How to Make Sure Your Business is Up to Snuff with PCI Certification
Think PCI certification doesn’t apply to you because your business is small to mid-sized and processes only a few dozen credit card transactions a month? Unfortunately, you’d be wrong. PCI compliance applies to any organization or business that accepts, transmits or stores any type of sensitive cardholder data. The size of your business and your transaction volume don’t matter in the eyes of the PCI council; they’re just concerned that you’re committed to securing sensitive data.
Goals of PCI data security
Achieving and maintaining PCI certification is critical if you want to continue to accept credit card payments and grow as a successful, respected business. The many goals of PCI data security include:
- Building and maintaining a strong network
- Protecting sensitive cardholder data, including card numbers, full names, expiration dates and CVV codes
- Maintaining a vulnerability management program to ensure your business is protected on an ongoing basis
- Implementing strong access control measures so only those employees who absolutely need sensitive data to perform their job duties can access it
- Regularly monitoring and testing networks—and then making improvements as needed
- Maintaining an Information Security policy to make sure everyone at your company is on the same page when it comes to PCI compliance
3 simple steps to compliance
Broken down simply, there are three steps that your company should take to make sure you have achieved PCI certification. The three steps to become PCI compliant are:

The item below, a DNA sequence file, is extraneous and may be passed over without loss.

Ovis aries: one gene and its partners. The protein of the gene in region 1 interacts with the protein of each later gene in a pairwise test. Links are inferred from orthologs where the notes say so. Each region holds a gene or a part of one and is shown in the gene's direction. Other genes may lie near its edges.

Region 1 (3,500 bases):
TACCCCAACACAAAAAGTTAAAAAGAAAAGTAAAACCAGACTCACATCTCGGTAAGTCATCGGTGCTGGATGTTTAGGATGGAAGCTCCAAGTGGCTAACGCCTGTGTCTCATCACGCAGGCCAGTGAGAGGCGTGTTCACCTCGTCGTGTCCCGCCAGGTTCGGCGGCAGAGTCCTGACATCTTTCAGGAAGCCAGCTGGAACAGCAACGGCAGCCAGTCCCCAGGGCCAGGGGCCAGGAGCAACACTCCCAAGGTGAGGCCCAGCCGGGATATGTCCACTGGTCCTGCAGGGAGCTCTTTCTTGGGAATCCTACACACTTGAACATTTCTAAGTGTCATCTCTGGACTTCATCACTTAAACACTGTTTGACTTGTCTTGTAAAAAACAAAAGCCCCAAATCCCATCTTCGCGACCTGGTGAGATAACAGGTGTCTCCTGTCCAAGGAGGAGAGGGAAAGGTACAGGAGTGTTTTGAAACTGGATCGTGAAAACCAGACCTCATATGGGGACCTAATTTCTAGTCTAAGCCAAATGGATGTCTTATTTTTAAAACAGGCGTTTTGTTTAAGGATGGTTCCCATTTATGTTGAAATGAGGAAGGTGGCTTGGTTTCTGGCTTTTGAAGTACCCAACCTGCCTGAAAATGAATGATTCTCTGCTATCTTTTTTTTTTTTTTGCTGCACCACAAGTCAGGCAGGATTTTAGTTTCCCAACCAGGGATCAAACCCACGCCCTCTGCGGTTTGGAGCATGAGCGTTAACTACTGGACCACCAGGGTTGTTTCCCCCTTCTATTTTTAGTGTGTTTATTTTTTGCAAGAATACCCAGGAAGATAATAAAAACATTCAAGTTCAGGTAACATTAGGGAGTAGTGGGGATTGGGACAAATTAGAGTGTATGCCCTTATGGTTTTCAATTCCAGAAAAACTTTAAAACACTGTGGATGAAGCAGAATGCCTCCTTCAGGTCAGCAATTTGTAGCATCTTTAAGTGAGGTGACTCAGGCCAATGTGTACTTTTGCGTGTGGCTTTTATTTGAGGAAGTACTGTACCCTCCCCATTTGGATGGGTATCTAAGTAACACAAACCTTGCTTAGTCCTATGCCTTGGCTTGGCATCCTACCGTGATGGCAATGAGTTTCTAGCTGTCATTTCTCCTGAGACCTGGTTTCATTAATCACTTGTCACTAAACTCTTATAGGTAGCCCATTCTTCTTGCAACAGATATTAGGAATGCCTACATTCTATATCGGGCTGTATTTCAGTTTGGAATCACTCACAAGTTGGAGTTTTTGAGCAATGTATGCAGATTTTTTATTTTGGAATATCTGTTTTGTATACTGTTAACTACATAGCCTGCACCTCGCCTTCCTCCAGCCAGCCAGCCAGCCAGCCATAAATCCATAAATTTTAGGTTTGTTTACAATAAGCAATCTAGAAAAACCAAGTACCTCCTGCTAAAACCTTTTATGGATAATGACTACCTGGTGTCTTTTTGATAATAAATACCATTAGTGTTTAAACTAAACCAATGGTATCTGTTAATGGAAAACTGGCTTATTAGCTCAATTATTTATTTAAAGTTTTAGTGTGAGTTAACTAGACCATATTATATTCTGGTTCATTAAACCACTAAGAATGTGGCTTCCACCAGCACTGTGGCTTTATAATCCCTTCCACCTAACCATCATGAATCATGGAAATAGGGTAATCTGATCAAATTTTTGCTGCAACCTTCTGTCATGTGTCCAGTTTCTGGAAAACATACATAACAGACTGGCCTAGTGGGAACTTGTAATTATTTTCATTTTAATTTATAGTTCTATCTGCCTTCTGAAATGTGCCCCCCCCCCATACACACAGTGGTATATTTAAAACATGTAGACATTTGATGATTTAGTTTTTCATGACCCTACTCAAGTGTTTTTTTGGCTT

- Assess. Analyze the following: the scope and breadth of sensitive cardholder data that your company currently stores on your systems, and an inventory of IT assets and business processes that you use for card processing. Then, analyze these processes for vulnerabilities that might exist and that fraudsters could use to gain unauthorized access. Taking the self-assessment questionnaire from the PCI Security Standards Council is a great way to understand how your business is currently handling and protecting sensitive data.
- Remediate. This is the step in which you actually fix your compliance issues. You will do so by fixing any system or process vulnerabilities that your assessment uncovers, as well as eliminating the storage of cardholder data unless absolutely necessary. This includes tightly restricting individual access to data to only those employees who have a documented need for access to complete their job functions.
- Report. Once you have corrected vulnerabilities and data storage problems you may have had, it’s time to send your PCI reporting to the appropriate acquiring banks and card brands. The required reports vary by bank and card network, so make sure to check with each institution to ensure you’ve got the correct reporting ready to go.
Your payment processing provider should be able to help you understand PCI compliance and make sure your business achieves and maintains certification. If you have serious PCI concerns, consider partnering with a PCI Council-approved Qualified Security Assessor (QSA). QSAs are certified in PCI compliance and data security, and will come to your site to ensure you have met the requirements. Here’s how a QSA can help:
- Be present on-site at your offices, locations or other facilities throughout the PCI assessment process, as needed
- Provide support and guidance throughout the compliance process
- Verify all technical information that you have provided
- Use their expertise to validate that you’ve met the PCI standards
- Adhere to the assessment procedures of the PCI Data Security Standards (DSS)
- Write and submit the final Report on Compliance for the acquiring banks and card brands
Check out the full list ofPCI Council-approved QSA companiesfor help with securing assistance in your area.
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